Kakadu National Park

It’s Indigenous Business Month during October and we would like to highlight one of the Indigenous businesses that operate within our Australian national parks.

Aboriginal artist and Kakadu ranger Jacqueline Cahill took some time out of her busy schedule at Kakadu National Park to tell us a little more about herself and her business, Lightning Arts ‘n’ Artifacts.

Jacqueline Cahill

1. Your name, title and name of your business?

My name is Jacqueline Cahill, I am the owner/manager of Lightning Arts n Artifacts

2. What is the nature of your business?

My business is based around aboriginal culture, the traditional artwork I paint is done on canvas and other artifacts.

I sell my art to the Warradjan Cultural Centre which is located in the Yellow Waters region near Cooinda Lodge, and also the Crocodile Hotel in the township of Jabiru.

I also run Cultural Art Activities for Parks Australia as well as Bush Tucker Walks ‘n’ Talks at different locations throughout the park during the Taste of Kakadu festival and the interpretive ranger guided activities program.

3. What’s your business tagline?

Come and paint your Piece of Kakadu

4. How long has your business been operating in the park?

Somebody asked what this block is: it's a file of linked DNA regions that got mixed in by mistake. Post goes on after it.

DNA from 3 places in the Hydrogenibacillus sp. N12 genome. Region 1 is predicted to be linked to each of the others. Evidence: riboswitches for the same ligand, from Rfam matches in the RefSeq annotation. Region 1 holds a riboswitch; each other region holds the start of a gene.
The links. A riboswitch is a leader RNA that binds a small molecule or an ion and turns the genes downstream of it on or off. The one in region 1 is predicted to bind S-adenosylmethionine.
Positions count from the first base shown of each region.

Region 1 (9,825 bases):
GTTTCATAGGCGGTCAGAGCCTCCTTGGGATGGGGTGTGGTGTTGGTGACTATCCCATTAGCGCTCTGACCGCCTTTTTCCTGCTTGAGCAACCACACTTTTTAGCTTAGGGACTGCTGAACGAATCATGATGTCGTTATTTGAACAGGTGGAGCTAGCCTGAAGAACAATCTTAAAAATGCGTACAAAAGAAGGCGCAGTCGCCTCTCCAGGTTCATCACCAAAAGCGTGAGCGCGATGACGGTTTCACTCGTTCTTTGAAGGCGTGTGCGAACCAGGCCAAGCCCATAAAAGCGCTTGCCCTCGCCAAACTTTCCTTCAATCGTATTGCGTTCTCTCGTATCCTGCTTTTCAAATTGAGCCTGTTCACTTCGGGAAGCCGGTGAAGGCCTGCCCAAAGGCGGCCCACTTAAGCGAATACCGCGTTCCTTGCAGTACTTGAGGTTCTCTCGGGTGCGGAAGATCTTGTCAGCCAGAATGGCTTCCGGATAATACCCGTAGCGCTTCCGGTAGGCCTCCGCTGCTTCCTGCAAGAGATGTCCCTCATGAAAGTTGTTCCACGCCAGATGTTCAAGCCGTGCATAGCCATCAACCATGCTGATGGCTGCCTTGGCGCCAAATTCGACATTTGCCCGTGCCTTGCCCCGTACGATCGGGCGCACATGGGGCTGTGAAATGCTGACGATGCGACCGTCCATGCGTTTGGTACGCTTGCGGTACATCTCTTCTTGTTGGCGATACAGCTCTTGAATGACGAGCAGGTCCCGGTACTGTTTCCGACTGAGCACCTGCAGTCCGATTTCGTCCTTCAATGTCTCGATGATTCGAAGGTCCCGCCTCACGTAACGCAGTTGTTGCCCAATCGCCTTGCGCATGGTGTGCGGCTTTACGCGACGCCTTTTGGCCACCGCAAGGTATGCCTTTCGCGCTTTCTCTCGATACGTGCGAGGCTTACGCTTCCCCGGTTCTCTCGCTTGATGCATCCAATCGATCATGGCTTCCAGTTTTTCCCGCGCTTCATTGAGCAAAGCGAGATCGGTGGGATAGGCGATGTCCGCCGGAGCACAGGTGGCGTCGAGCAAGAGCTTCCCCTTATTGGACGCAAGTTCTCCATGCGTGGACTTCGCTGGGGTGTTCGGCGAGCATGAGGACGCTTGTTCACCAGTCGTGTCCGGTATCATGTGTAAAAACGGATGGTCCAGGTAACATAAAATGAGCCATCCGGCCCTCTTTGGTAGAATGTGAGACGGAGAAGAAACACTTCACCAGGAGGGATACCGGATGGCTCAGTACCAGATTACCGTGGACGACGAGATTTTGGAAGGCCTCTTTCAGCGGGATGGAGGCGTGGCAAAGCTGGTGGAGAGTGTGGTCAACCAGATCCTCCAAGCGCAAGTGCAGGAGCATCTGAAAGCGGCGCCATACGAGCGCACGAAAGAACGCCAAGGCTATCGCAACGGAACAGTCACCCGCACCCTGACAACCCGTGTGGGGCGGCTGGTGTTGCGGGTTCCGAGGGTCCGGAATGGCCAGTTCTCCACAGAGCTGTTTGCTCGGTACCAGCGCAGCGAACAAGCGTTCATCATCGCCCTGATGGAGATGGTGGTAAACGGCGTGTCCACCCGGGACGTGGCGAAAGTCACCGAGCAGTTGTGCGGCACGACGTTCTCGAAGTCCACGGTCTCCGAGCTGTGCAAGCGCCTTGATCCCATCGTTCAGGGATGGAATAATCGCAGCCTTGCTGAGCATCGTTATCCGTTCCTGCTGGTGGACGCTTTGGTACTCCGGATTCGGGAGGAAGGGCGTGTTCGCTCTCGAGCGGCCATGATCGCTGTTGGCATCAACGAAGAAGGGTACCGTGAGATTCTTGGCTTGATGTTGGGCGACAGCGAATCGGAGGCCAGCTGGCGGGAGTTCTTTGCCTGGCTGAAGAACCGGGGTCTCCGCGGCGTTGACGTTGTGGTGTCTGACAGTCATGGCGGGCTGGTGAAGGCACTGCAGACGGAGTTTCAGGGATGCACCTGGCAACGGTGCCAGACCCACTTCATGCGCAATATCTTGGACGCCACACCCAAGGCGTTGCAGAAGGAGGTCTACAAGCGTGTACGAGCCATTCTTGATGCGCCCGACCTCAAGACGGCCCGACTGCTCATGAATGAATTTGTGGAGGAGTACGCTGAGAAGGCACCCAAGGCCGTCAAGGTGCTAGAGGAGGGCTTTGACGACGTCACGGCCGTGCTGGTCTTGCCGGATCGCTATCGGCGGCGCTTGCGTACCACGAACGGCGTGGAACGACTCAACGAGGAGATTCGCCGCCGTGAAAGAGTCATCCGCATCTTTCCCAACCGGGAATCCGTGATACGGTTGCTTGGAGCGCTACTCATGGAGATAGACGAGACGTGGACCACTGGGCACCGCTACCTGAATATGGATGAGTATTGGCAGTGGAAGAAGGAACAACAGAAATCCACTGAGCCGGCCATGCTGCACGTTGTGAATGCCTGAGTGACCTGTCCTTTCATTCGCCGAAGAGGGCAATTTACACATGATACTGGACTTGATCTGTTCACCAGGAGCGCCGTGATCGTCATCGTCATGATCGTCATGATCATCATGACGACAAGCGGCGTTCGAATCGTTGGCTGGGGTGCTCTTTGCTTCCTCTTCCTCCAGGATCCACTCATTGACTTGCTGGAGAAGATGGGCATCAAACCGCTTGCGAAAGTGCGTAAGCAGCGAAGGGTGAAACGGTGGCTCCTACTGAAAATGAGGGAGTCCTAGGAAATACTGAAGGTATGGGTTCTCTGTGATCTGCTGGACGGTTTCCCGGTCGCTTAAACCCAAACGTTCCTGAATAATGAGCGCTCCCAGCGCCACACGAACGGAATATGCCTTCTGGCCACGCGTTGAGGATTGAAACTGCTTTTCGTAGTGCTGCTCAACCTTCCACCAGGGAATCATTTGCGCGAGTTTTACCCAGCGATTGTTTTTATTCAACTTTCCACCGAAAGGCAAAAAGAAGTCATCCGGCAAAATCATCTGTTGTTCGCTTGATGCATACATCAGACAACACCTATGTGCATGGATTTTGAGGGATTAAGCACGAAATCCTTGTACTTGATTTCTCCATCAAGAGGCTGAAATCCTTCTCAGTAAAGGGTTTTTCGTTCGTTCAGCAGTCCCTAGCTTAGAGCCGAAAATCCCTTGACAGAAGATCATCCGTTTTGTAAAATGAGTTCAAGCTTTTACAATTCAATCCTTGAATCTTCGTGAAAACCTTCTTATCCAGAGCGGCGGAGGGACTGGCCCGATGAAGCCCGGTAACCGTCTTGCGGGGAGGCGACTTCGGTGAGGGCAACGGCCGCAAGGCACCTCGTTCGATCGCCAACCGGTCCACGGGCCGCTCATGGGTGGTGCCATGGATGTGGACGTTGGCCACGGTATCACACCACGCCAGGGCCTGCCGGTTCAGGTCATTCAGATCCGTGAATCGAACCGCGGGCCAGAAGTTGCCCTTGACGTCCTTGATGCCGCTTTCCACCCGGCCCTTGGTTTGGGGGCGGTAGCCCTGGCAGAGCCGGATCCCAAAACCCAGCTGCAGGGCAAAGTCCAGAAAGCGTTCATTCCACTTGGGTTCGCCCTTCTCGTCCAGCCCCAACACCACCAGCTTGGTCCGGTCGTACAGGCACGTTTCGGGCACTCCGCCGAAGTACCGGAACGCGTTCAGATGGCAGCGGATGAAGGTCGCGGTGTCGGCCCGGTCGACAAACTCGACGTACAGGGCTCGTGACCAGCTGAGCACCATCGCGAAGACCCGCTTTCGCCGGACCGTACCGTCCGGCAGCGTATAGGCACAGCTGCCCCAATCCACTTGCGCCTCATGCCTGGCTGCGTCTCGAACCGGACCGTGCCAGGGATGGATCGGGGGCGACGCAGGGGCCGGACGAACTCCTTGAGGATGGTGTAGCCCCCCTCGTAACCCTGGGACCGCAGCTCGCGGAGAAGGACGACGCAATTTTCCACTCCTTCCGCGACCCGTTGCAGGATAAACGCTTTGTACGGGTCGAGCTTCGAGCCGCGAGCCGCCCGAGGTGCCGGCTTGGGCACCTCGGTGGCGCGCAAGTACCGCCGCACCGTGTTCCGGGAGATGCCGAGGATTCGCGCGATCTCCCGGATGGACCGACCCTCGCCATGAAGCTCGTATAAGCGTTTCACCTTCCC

My business has been operating in the park from 2005, when I took over the business from my brother.

5. Why did you choose to operate your business in the park?

I started because there were no Aboriginal-owned-and-operated art businesses within the park. I thought it would be a good opportunity for myself and now it is going very well. I am starting to teach my children how to paint so I can employ them and be a family operated art business.

Young artist shows artwork during class

6. What are the advantages or highlights of operating your business in the park?

The advantages of operating in the park and working with Parks Australia, is making my business become more sought after, which has made my business much busier all throughout the year.

7. What have you learned about Indigenous business that you would like to pass on to others?

I have learned a lot over the past few years. I was once a shy Indigenous person and now am doing things I have never thought I would do. So stay strong to your dreams and speak up for what you want.

“So stay strong to your dreams and speak up for what you want.”

8. What else would you like to tell us about you?

My last name Cahill is connected to the Cahills Crossing within Kakadu, so my Indigenous grandfather was adopted by Old Paddy Cahill Of Oenpelli (which is located outside of the park) but my grandfather’s country is located around the South Alligator region of Kakadu, and my great grandmother’s country is around the Cooinda area of Kakadu.

Thanks for chatting with us Jacqueline!

Indigenous Business Month is an initiative of the MURRA Indigenous Master Class Program alumni, designed promote the variety and depth of Indigenous businesses nationally and to provide an Indigenous business voice to the national conversation.

MURRA program director Dr Michelle Evans says Indigenous entrepreneurs provide everyday acts of leadership, from working with clients, communities and consumers, creating new market opportunities and income streams.

This month let’s celebrate Indigenous entrepreneurs who are role models and ambassadors for their communities.

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